We have all experienced those times in our research when we simply cannot move on, we are stuck! It could be in formulating a research question, finding ways to cope with and interpret data, finding a ‘lens’ through which to look at our project, even putting pen to paper. Sometimes you feel like a rabbit in the headlights, frozen in the face of the challenges rushing towards you. We know all about it as researchers, and we know that our research students must go through it. The question here is, are there ways to characterise these barriers to progression? And if so, can we use this as supervisors to help students find strategies to overcome these barriers to progress?
On 6th December a small group of us attended a seminar given by Dr Terfot Ngwana from Bishop Grossteste University. Terfot is a social scientist currently teaching on the University of Liverpool on-line professional doctorate in Higher Education. We discussed the various models that describe approaches to student supervision, which Terfot characterised as bureaurocratic, didactic and collaborative. Although at times we need to adopt all three, the most productive is the last of these. The supervisor here is the designer of the intellectual learning experience, structuring the learning with and between individual research students, promoting social skills, challenging and being challenged by students and allowing the student’s role in the relationship to shift as they develop.
So what about the sticking points? Based on his own experience of supervision Terfot made links with the work of Meyer and Land (2005) and their theories on threshold concepts which he described as critical moments of irreversible conceptual transformation. We can describe these as ‘Aha! moments’, or times when ‘the penny drops’. That is, when a real ontological shift takes place in the thinking and understanding of how a specific discipline is structured. This is the point when our discussions took off, we began to share our own experiences of such moments, and the often painful times when the penny simply would not drop, when the way forward wasn’t clear.
Continue reading Supervising Doctoral Students – threshold moments
A National Teaching Fellowship has been awarded to Dr Robert Blackwood, Head of French in the School of Cultures, Languages and Area Studies. He received the award at a celebratory dinner in London on the 5th October 2011. The award was made for his innovative work on the teaching of linguistics, for using web-based social networking to support students in their year abroad, and for his contributions to the national discussion on personal development planning with the British Council.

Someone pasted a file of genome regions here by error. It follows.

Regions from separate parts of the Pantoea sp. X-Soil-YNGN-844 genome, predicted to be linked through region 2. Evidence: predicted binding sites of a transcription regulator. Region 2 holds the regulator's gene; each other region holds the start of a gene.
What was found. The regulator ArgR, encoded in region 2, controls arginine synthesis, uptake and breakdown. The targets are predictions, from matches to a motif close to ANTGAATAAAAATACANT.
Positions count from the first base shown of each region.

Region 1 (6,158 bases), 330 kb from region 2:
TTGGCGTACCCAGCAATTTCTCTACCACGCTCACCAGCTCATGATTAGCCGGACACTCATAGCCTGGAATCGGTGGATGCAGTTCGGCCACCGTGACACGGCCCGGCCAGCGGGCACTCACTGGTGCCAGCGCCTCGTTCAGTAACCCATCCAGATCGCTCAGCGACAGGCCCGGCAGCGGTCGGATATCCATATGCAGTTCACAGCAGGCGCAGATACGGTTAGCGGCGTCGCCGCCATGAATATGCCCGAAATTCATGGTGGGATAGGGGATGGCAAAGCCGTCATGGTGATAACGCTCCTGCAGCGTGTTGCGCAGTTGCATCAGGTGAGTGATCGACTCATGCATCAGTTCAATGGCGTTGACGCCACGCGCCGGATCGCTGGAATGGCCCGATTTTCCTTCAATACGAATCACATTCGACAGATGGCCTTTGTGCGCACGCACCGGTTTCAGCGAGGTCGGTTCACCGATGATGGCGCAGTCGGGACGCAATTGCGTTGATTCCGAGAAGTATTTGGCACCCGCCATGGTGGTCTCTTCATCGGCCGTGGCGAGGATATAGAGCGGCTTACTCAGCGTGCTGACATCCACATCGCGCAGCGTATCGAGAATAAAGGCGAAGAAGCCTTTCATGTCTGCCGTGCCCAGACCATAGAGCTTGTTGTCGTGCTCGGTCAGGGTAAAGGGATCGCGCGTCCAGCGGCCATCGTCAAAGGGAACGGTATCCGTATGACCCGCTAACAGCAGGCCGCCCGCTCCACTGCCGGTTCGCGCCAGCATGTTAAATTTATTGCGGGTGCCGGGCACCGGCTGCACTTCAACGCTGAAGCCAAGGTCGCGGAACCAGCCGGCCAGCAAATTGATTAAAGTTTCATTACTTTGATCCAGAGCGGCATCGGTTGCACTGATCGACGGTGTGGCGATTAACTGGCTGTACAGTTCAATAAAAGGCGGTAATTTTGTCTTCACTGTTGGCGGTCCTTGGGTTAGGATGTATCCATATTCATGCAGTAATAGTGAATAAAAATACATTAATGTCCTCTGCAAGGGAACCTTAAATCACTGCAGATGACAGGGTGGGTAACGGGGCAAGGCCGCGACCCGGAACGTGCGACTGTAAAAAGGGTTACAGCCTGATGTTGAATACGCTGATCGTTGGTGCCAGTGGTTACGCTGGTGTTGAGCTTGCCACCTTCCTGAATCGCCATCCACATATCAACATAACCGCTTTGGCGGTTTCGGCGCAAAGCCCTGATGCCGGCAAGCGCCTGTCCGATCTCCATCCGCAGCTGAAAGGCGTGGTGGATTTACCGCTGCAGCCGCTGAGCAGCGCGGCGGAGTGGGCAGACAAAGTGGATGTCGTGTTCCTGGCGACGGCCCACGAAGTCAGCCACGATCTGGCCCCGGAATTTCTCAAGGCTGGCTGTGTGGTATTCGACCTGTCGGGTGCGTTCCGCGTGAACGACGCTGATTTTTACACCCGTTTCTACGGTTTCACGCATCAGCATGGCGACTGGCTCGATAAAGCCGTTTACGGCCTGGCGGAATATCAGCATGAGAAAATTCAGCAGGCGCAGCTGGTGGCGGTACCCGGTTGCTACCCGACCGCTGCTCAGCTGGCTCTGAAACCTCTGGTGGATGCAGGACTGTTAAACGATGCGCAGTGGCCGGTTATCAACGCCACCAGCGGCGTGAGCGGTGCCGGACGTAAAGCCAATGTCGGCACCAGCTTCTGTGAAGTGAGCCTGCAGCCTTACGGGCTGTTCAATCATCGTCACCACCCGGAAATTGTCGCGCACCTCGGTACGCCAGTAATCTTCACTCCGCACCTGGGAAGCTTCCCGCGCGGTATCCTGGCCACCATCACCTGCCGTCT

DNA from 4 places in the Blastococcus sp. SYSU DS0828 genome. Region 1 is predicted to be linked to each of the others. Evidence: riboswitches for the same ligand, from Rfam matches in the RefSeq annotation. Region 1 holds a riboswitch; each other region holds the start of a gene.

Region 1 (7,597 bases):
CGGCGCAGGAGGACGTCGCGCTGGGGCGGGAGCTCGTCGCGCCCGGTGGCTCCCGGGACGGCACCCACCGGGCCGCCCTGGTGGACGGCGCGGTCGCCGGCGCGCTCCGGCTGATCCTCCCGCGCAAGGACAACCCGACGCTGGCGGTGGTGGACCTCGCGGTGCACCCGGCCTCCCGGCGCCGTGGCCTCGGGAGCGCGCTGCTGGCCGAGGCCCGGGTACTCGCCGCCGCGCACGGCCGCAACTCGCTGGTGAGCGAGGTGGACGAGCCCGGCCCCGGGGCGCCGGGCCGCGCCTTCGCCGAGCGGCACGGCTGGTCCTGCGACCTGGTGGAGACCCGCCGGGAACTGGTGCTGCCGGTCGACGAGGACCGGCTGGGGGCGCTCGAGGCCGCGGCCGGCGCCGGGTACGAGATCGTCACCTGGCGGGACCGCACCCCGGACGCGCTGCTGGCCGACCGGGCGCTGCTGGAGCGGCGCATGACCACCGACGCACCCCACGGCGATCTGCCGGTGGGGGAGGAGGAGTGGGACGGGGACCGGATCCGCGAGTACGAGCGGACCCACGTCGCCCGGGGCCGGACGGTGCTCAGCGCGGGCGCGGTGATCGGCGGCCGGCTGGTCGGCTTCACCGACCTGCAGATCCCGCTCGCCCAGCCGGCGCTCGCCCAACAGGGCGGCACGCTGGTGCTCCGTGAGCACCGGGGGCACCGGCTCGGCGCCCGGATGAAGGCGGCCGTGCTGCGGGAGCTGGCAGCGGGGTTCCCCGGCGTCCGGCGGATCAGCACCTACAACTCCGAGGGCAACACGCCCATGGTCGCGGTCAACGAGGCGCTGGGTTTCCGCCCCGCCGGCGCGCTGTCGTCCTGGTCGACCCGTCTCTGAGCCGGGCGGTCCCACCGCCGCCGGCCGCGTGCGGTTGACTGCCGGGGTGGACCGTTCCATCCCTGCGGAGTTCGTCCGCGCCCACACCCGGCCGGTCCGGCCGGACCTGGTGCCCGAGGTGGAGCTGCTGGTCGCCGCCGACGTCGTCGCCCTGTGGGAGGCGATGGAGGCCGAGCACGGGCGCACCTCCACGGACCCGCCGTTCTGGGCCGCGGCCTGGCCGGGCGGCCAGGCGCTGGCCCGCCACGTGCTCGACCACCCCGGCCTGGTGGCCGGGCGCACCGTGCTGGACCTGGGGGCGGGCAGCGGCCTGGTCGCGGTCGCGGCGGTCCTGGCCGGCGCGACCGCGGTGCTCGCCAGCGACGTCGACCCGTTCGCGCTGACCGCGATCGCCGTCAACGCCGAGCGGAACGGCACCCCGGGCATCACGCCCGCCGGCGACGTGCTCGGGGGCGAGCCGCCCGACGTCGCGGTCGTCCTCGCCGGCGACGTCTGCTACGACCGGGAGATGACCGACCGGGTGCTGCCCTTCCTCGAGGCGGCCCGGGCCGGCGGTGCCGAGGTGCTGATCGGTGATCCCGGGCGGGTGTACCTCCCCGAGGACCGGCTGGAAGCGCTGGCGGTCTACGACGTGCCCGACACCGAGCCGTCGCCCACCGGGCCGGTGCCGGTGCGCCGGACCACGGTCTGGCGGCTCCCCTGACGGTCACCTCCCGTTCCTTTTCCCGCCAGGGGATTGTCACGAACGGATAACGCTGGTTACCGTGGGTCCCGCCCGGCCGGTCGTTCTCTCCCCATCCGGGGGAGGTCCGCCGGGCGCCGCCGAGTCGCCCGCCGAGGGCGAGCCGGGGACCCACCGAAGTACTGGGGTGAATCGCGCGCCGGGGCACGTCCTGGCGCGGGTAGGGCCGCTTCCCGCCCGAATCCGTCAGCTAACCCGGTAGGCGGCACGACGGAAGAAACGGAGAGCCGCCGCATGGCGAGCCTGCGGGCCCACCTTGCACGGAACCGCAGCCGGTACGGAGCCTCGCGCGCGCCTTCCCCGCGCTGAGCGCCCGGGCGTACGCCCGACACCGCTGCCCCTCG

This prestigious award comes from the Higher Education Academy, as part of its programme of work to raise the status of learning and teaching and to celebrate individuals who make a significant impact in higher education. Teaching Fellowship award winners were chosen from around 200 nominations submitted by higher education institutions across England and Northern Ireland. Dr Blackwood receives £10,000 to support further professional development in higher education.
In introducing sociolinguistics to the curriculum, Dr Blackwood has taught students about the diverse ways in which the French language is used by its speakers, especially in terms of their gender, ethnicity, geographic origins, and age. He encourages undergraduates to draw on their own experiences of language use during their Year Abroad in order to place students at the centre of their own learning experience. He oversaw the development of an on-line private social network which provides the ideal space for year-abroad supervision in the form of both academic and pastoral support, working closely with colleagues from the eLearning Unit in the Centre for Lifelong Learning.
Continue reading Head of French Awarded National Teaching Fellowship
Welcome to the Educational Development Division Blog. I am Anne Qualter, Head of Educational Development. I know that a lot of people already know the EdDev team. The aim of this blog is not simply to tell you more about us, it is to provide a source of information, views and ideas, all around the idea of academic development in staff and student learning.
For those of you who don’t know, the EdDev team has a very wide brief: we support early career research staff development; skills development for post graduate students and support for their supervisors; e-learning support through the eLearning Unit
; the Curriculum Review Team (CRT) coordinates, informs and provides consultancy on curriculum review; we provide CPD in learning and teaching for staff and a range of accredited programmes in learning and teaching; we support student learning and employability skill development on line and face to face; and we also work on specific projects with individuals, teams, academic departments and whole faculties designed to enhance the student experience. We are here to help. Given the range, we hope that this blog will provide a lively means of sharing the excitement of learning and the joys, pleasures and frustrations of teaching. We welcome your comments, and indeed, would very much welcome your own blog contributions.